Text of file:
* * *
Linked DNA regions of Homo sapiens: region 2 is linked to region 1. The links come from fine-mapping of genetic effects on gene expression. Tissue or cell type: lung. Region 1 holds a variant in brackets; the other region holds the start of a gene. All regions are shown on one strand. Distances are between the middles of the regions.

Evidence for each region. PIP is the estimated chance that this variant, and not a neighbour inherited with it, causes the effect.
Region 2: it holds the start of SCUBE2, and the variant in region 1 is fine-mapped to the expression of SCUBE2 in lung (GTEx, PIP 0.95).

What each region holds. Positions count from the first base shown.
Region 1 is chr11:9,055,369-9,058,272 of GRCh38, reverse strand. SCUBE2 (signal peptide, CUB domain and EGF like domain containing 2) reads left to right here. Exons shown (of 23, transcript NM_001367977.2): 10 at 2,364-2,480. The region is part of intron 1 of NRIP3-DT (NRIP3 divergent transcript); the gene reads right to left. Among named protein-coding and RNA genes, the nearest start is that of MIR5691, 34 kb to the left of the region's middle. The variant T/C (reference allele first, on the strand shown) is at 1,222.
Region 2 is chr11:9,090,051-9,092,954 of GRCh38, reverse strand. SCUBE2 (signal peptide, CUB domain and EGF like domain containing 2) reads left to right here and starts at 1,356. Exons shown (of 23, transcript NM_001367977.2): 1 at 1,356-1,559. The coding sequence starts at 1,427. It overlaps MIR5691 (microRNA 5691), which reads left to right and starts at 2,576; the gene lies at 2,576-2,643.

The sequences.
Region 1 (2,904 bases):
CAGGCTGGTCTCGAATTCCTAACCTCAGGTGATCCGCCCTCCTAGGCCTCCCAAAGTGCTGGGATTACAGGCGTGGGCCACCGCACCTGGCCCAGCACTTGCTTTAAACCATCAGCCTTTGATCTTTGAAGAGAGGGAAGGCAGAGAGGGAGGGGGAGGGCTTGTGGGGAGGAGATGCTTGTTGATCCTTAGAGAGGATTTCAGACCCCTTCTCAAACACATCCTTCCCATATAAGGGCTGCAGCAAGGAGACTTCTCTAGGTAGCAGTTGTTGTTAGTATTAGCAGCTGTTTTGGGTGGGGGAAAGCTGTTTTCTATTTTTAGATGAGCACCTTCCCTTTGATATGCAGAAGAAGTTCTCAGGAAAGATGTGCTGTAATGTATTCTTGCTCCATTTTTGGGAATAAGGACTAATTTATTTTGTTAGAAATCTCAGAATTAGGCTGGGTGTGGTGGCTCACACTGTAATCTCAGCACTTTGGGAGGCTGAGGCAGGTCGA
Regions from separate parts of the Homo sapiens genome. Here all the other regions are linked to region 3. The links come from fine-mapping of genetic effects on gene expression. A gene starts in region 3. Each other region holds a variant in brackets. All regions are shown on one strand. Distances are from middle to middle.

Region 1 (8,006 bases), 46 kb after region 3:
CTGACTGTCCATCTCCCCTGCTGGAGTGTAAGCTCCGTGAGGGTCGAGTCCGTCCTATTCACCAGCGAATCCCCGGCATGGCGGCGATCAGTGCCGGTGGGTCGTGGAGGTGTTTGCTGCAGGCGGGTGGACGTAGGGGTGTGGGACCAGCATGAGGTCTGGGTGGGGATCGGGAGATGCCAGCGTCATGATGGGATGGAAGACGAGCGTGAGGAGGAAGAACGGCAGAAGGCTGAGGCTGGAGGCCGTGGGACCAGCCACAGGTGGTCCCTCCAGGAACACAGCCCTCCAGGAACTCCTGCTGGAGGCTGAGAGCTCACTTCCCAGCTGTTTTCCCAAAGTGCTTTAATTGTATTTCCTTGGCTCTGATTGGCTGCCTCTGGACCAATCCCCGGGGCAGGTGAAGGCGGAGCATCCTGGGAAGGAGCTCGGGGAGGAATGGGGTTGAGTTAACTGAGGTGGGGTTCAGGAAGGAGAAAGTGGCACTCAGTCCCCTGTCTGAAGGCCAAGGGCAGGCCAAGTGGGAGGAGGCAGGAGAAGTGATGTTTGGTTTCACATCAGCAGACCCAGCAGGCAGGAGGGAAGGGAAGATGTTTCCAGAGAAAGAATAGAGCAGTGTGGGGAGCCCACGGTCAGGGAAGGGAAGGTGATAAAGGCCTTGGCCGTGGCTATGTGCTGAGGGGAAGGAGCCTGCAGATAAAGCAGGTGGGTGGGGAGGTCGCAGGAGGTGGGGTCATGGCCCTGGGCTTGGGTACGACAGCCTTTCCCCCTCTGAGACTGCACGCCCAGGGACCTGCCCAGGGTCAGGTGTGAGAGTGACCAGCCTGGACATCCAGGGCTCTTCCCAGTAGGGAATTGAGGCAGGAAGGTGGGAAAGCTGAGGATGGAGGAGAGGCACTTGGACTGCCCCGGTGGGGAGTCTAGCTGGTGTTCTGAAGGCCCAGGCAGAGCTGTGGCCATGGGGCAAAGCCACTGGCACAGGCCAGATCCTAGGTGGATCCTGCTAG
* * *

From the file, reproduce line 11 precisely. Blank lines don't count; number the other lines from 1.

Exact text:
Region 1 (8,006 bases), 46 kb after region 3: